Glaze et al. on AI for Adjudication in the Social Security Administration

Kurt Glaze (US Gov – SSA), Daniel E. Ho (Stanford Law School), Gerald K. Ray (SSA), and Christine Tsang (Stanford Law School) have posted “Artificial Intelligence for Adjudication: The Social Security Administration and AI Governance” (Oxford University Press, Handbook on AI Governance (Forthcoming) on SSRN. Here is the abstract:

Despite widespread skepticism of data analytics and artificial intelligence (AI) in adjudication, the Social Security Administration (SSA) pioneered path breaking AI tools that became embedded in multiple levels of its adjudicatory process. How did this happen? What lessons can we draw from the SSA experience for AI in government?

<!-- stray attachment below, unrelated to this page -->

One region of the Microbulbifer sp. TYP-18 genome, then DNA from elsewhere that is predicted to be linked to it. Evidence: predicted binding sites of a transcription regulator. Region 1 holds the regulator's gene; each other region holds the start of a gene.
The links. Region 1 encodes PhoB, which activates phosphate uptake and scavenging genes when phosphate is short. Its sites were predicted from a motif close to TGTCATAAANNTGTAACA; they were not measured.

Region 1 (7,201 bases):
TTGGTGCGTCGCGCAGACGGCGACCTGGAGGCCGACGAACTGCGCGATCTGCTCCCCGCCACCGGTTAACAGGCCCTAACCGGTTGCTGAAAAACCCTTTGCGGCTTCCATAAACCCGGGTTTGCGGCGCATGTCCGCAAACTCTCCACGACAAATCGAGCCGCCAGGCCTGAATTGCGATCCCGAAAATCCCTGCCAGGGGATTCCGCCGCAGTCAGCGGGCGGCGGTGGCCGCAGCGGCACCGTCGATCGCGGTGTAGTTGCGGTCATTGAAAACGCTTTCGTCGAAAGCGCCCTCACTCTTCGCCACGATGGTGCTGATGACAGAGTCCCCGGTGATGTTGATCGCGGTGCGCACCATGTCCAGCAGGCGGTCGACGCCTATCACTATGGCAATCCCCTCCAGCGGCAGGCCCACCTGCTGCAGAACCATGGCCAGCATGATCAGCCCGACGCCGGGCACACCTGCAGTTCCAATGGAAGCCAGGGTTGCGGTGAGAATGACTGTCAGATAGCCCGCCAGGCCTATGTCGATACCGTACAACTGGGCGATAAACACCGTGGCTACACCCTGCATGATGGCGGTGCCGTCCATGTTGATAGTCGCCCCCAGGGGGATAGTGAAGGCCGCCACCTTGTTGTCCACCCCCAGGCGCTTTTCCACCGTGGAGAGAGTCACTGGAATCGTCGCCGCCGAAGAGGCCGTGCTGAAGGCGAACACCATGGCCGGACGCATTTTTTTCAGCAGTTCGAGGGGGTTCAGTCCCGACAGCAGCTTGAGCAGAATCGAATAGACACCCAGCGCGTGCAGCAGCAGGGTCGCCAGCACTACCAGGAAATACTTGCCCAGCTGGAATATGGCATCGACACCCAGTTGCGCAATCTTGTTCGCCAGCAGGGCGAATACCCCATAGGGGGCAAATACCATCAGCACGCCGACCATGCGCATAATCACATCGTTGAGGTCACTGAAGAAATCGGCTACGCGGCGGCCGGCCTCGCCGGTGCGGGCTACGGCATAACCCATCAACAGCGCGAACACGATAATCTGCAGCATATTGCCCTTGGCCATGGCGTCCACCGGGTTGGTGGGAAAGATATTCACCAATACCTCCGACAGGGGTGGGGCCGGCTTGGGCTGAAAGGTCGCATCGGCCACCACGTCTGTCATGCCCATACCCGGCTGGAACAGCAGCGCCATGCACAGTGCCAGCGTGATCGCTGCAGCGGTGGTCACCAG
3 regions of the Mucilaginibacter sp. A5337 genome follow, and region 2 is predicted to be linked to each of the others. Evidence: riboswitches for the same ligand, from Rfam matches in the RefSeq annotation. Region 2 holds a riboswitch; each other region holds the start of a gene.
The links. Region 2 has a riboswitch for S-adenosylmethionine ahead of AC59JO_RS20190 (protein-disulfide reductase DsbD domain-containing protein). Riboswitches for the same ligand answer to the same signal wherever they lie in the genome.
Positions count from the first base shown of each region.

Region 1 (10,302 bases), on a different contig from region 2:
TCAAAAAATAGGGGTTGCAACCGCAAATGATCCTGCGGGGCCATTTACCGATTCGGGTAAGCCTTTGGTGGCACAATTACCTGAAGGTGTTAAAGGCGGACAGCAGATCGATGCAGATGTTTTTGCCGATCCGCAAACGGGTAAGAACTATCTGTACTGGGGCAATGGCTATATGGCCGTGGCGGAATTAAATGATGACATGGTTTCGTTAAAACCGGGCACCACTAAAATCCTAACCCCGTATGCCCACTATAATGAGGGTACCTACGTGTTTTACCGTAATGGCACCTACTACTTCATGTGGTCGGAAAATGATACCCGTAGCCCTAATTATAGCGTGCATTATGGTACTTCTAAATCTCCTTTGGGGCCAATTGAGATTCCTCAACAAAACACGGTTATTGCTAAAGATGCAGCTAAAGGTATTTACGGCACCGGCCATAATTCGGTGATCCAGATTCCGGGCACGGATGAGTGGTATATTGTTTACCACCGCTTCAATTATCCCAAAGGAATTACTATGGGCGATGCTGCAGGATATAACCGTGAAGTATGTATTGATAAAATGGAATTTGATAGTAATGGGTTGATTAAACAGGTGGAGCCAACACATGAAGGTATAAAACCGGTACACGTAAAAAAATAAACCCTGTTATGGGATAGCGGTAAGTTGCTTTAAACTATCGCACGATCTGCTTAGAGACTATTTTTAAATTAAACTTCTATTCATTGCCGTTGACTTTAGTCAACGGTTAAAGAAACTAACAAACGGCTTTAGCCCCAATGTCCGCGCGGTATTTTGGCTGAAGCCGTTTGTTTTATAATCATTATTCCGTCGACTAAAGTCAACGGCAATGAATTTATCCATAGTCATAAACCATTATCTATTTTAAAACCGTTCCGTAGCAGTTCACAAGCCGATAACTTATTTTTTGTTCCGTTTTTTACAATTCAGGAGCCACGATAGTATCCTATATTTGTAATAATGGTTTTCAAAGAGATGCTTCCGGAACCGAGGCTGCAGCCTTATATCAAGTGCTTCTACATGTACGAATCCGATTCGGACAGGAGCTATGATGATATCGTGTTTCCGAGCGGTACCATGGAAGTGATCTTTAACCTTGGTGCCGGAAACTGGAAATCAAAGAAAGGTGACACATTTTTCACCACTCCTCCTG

We first discuss how early strategic investments by the SSA in data infrastructure, policy, and personnel laid the groundwork for AI. Second, we document how SSA overcame a wide range of organizational barriers to develop some of the most advanced use cases in adjudication. Third, we spell out important lessons for AI innovation and governance in the public sector. We highlight the importance of leadership to overcome organizational barriers, “blended expertise” spanning technical and domain knowledge, operational data, early piloting, and continuous evaluation. AI should not be conceived of as a one-off IT product, but rather as part of continuous improvement. AI governance is quality assurance.